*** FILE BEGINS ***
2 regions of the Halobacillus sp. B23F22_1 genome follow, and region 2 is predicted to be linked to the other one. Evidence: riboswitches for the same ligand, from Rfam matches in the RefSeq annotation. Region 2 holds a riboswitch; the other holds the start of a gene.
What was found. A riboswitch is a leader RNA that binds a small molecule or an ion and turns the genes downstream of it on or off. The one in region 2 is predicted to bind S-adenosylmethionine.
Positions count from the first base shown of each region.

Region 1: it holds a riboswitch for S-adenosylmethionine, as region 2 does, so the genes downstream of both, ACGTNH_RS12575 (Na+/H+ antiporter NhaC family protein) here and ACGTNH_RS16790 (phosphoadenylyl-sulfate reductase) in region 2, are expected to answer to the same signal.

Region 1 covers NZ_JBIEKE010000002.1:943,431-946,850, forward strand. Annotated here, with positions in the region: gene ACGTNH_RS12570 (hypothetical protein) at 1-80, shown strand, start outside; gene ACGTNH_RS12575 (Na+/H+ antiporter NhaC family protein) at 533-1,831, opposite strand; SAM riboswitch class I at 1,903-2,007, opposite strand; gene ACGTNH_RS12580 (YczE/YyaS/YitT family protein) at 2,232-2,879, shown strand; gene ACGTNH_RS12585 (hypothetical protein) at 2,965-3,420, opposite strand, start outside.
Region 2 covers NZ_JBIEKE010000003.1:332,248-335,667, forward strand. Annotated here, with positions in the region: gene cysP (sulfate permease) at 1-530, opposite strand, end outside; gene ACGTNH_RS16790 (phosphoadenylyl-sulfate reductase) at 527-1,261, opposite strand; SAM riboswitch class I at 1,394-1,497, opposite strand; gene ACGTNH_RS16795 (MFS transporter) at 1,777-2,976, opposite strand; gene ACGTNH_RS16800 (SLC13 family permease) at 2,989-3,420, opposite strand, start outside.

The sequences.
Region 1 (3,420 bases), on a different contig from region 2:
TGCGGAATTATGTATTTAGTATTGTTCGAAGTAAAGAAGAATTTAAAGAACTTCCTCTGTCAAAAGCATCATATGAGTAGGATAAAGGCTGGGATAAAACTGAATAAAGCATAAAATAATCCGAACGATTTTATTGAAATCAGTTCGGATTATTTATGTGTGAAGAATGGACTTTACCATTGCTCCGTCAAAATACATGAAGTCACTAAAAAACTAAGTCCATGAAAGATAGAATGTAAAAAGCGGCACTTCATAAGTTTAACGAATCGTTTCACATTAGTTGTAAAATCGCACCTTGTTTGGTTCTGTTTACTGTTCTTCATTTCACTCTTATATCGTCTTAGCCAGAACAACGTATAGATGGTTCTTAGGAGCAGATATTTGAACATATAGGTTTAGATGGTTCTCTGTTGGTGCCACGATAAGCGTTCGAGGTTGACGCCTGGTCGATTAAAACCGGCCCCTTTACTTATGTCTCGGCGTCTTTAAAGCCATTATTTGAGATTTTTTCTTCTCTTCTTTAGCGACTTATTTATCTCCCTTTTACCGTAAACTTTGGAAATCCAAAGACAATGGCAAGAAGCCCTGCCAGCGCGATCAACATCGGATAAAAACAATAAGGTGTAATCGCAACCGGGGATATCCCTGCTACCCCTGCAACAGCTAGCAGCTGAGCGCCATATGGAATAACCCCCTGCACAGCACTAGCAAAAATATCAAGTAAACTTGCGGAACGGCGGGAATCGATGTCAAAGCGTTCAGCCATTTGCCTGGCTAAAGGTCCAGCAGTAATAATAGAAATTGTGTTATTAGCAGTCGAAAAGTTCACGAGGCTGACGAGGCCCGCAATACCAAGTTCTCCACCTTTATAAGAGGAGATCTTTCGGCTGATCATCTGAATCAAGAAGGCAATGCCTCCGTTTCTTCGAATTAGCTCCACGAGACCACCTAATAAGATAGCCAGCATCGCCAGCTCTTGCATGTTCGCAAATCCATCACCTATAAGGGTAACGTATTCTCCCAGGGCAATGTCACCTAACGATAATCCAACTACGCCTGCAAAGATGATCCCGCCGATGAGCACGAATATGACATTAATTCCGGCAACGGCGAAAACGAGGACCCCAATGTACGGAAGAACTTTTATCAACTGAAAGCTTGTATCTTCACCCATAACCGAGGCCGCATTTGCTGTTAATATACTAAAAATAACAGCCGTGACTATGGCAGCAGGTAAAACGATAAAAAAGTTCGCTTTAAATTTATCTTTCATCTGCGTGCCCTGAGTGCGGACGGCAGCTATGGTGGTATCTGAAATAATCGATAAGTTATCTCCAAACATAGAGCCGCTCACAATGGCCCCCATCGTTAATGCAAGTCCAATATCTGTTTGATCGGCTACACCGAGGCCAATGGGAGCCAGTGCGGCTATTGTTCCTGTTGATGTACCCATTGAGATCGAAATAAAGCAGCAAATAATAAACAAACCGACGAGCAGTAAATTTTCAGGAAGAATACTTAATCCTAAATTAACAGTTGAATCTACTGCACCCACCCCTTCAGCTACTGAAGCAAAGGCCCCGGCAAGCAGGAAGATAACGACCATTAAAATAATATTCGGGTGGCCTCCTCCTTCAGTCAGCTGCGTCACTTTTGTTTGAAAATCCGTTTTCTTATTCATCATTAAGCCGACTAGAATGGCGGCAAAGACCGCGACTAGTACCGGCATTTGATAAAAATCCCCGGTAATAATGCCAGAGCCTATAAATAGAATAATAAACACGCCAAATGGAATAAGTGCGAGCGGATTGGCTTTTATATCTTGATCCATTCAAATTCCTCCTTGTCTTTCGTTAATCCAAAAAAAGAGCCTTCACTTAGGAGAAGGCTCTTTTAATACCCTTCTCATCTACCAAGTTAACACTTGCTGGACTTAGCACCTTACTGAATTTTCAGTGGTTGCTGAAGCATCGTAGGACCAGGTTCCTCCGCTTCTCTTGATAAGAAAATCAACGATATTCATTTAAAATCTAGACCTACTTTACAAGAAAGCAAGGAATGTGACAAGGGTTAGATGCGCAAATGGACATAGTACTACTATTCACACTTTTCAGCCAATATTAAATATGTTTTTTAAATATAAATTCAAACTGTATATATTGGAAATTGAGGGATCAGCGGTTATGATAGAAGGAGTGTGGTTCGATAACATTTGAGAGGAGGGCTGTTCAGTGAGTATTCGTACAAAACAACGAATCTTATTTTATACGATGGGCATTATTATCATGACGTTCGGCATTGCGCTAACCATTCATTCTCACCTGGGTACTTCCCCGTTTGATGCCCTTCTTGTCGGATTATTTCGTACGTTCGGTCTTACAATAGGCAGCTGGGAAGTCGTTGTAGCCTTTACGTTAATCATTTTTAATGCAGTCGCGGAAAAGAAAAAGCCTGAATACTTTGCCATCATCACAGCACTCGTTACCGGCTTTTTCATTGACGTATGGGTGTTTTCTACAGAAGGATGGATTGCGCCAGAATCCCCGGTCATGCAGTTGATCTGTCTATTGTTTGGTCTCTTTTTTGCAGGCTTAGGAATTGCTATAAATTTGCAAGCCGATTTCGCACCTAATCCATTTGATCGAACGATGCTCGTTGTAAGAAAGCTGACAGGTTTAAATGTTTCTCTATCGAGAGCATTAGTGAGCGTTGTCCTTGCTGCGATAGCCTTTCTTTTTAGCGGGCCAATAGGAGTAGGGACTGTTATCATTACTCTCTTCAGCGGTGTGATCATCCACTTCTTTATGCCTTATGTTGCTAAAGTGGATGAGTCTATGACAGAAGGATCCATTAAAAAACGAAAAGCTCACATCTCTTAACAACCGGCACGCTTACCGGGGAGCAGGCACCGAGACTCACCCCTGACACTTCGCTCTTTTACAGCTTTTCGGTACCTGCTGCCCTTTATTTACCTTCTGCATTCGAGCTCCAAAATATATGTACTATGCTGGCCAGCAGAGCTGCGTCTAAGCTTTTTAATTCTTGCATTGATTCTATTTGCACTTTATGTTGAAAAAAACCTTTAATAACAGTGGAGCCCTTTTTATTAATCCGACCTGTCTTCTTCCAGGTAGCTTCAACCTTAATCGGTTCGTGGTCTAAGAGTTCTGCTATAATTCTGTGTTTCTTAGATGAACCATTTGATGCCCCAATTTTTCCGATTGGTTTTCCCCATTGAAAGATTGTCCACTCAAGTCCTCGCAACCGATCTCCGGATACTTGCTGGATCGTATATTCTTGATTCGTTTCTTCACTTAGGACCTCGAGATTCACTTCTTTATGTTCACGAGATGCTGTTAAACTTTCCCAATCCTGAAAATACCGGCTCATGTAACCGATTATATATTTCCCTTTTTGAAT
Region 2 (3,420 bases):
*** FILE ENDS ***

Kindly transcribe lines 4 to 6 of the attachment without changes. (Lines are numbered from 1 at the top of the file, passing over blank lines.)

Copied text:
Region 1: it holds a riboswitch for S-adenosylmethionine, as region 2 does, so the genes downstream of both, ACGTNH_RS12575 (Na+/H+ antiporter NhaC family protein) here and ACGTNH_RS16790 (phosphoadenylyl-sulfate reductase) in region 2, are expected to answer to the same signal.

Region 1 covers NZ_JBIEKE010000002.1:943,431-946,850, forward strand. Annotated here, with positions in the region: gene ACGTNH_RS12570 (hypothetical protein) at 1-80, shown strand, start outside; gene ACGTNH_RS12575 (Na+/H+ antiporter NhaC family protein) at 533-1,831, opposite strand; SAM riboswitch class I at 1,903-2,007, opposite strand; gene ACGTNH_RS12580 (YczE/YyaS/YitT family protein) at 2,232-2,879, shown strand; gene ACGTNH_RS12585 (hypothetical protein) at 2,965-3,420, opposite strand, start outside.
Region 2 covers NZ_JBIEKE010000003.1:332,248-335,667, forward strand. Annotated here, with positions in the region: gene cysP (sulfate permease) at 1-530, opposite strand, end outside; gene ACGTNH_RS16790 (phosphoadenylyl-sulfate reductase) at 527-1,261, opposite strand; SAM riboswitch class I at 1,394-1,497, opposite strand; gene ACGTNH_RS16795 (MFS transporter) at 1,777-2,976, opposite strand; gene ACGTNH_RS16800 (SLC13 family permease) at 2,989-3,420, opposite strand, start outside.